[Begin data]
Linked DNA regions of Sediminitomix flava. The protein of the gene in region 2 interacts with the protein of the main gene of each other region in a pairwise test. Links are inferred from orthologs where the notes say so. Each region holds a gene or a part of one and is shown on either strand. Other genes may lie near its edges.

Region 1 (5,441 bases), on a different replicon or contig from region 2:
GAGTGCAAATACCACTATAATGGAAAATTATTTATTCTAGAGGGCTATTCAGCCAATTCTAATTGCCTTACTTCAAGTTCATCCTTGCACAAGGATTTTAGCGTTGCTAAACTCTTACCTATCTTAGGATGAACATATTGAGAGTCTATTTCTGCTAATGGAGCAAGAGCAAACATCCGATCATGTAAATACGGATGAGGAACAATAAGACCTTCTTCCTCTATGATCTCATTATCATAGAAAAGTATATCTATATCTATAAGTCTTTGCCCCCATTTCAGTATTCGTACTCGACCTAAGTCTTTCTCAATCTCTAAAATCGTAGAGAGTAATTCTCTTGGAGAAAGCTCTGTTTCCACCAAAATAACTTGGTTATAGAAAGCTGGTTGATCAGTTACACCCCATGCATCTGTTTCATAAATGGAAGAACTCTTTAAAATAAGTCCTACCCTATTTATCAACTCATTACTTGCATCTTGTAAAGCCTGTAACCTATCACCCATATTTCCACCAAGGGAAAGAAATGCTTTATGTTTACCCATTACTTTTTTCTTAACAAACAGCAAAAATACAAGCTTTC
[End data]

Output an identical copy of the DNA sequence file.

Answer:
Linked DNA regions of Sediminitomix flava. The protein of the gene in region 2 interacts with the protein of the main gene of each other region in a pairwise test. Links are inferred from orthologs where the notes say so. Each region holds a gene or a part of one and is shown on either strand. Other genes may lie near its edges.

Region 1 (5,441 bases), on a different replicon or contig from region 2:
GAGTGCAAATACCACTATAATGGAAAATTATTTATTCTAGAGGGCTATTCAGCCAATTCTAATTGCCTTACTTCAAGTTCATCCTTGCACAAGGATTTTAGCGTTGCTAAACTCTTACCTATCTTAGGATGAACATATTGAGAGTCTATTTCTGCTAATGGAGCAAGAGCAAACATCCGATCATGTAAATACGGATGAGGAACAATAAGACCTTCTTCCTCTATGATCTCATTATCATAGAAAAGTATATCTATATCTATAAGTCTTTGCCCCCATTTCAGTATTCGTACTCGACCTAAGTCTTTCTCAATCTCTAAAATCGTAGAGAGTAATTCTCTTGGAGAAAGCTCTGTTTCCACCAAAATAACTTGGTTATAGAAAGCTGGTTGATCAGTTACACCCCATGCATCTGTTTCATAAATGGAAGAACTCTTTAAAATAAGTCCTACCCTATTTATCAACTCATTACTTGCATCTTGTAAAGCCTGTAACCTATCACCCATATTTCCACCAAGGGAAAGAAATGCTTTATGTTTACCCATTACTTTTTTCTTAACAAACAGCAAAAATACAAGCTTTC